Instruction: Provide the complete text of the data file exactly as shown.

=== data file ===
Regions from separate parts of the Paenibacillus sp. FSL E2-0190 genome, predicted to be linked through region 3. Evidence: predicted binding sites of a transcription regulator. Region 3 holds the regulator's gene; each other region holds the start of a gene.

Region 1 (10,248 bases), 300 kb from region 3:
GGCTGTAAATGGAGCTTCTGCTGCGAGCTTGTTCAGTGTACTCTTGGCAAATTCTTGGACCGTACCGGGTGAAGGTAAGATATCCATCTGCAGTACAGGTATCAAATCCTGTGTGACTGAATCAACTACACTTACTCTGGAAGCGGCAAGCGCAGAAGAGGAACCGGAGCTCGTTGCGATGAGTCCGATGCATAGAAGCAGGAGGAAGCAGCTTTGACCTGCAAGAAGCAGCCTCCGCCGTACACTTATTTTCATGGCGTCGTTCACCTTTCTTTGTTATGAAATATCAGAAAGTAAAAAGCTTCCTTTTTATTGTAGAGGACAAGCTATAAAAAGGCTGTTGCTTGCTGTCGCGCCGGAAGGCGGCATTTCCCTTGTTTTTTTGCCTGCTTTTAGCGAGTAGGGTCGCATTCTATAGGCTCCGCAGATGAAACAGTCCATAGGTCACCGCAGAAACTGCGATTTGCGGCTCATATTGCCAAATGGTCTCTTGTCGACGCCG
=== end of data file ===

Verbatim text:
Regions from separate parts of the Paenibacillus sp. FSL E2-0190 genome, predicted to be linked through region 3. Evidence: predicted binding sites of a transcription regulator. Region 3 holds the regulator's gene; each other region holds the start of a gene.

Region 1 (10,248 bases), 300 kb from region 3:
GGCTGTAAATGGAGCTTCTGCTGCGAGCTTGTTCAGTGTACTCTTGGCAAATTCTTGGACCGTACCGGGTGAAGGTAAGATATCCATCTGCAGTACAGGTATCAAATCCTGTGTGACTGAATCAACTACACTTACTCTGGAAGCGGCAAGCGCAGAAGAGGAACCGGAGCTCGTTGCGATGAGTCCGATGCATAGAAGCAGGAGGAAGCAGCTTTGACCTGCAAGAAGCAGCCTCCGCCGTACACTTATTTTCATGGCGTCGTTCACCTTTCTTTGTTATGAAATATCAGAAAGTAAAAAGCTTCCTTTTTATTGTAGAGGACAAGCTATAAAAAGGCTGTTGCTTGCTGTCGCGCCGGAAGGCGGCATTTCCCTTGTTTTTTTGCCTGCTTTTAGCGAGTAGGGTCGCATTCTATAGGCTCCGCAGATGAAACAGTCCATAGGTCACCGCAGAAACTGCGATTTGCGGCTCATATTGCCAAATGGTCTCTTGTCGACGCCG